Jim Houk: Another great question! The lights are actually timed to only illuminate the forward and rearward arcs of the wheels which eliminates this issue. In addition, while projecting 134 lumens from headlight, it is a more diffuse light that creates a “big picture” view of the road ahead as opposed to traditional lights which can  be a little more like having “tunnel vision”.

BNA: The battery has a projected life of four hours – could this be a rechargeable battery and do you see the possibility for longer life batteries or even hub dynamo power?

Jim Houk: The current version uses a Li-ion USB rechargeable battery which is a very efficient energy source for powering LEDs. We have plans to incorporate the wheel rotation as a power source in the future but don’t have a solid timeline for that version at this point.

BNA: The launch is due mid 2012 – are you however still thinking about phase 2 ideas or completely new ideas.

Jim Houk: We are working hard to finalize this version and get it to the market. While this is our primary focus, we do have phase 2 ideas (ie. wheel rotation as the power source) and different applications of this technology that will allow us to grow the business and address additional needs. We are very excited about the future.

BNA: Thank you kindly for your answers – we wish you ongoing success and a great start when Revolights become available.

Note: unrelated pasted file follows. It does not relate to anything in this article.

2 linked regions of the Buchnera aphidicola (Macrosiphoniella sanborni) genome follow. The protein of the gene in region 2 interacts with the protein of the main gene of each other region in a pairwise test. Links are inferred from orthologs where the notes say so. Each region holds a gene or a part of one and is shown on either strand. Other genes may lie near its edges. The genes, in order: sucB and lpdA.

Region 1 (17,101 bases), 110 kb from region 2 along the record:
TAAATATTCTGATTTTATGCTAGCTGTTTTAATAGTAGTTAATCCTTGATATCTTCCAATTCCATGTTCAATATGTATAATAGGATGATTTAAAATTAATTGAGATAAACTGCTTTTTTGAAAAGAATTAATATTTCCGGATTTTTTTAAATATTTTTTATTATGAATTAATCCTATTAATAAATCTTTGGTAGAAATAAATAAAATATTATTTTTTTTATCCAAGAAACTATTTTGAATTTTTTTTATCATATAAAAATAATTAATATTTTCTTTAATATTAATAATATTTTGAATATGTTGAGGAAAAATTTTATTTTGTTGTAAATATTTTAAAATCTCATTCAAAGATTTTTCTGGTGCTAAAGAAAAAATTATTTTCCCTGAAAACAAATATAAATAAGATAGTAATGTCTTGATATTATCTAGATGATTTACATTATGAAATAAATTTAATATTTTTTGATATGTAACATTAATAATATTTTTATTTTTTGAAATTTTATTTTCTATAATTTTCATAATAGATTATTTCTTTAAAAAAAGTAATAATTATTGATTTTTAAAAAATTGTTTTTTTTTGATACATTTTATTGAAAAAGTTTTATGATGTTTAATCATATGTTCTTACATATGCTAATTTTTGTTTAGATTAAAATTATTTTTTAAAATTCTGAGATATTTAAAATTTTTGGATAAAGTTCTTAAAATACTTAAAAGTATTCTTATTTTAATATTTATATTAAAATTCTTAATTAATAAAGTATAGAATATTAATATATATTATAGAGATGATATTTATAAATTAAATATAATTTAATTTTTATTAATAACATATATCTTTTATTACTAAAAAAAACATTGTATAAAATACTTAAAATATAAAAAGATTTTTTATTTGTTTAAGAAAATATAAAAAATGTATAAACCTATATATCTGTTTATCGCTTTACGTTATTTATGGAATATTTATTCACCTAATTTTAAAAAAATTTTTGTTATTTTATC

You can keep up-to-date with Revolights on their website: The US retail price is $220 and will originally fit 700c (622mm) wheels. The wheels are planned to be released in the US in late June after which the team will look into overseas markets which is both in logistics (distribution) and safety standards compliance for each country.

Revolights Video

Note: The lights won’t flicker as in the video, this effect comes from shooting with the camera. Also when stationary, the lights won’t rotate instead on the production versions will form an static arc.

Product Details:

Revolights (RRP $ 220 (USD))


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About The Author

Christopher Jones is a recreational cyclist and runs a professional design business, Signale. As the driving force behind he has one of each 'types' of bicycles.

2 responses to “Interview with Jim Houk of Revolights”

  1. Xplora says:

    I really really like this idea, but I’m not sure that there are enough lumens for someone like myself who doesn’t have great eyes and likes to ride fast.

  2. Dourn says:

    Xplora – lack of lumens isn’t an issue as you can just use them in conjunction with your normal bike headlight (like I will – my cateye is way bright).

    The main attraction for me is that I can now be seen side on – so when crossing over a poorly lit intersection at night, any cars perpendicular to me can see me – that’s a huge win as far as I’m concerned.

    The downside (at least here in the UK) is that any rear bike light must be red, and must flash. I think that can be overcome by also having a separate flashing red light on the rear as well as the Revolights, but won’t really know till I ride past a cop…! 😉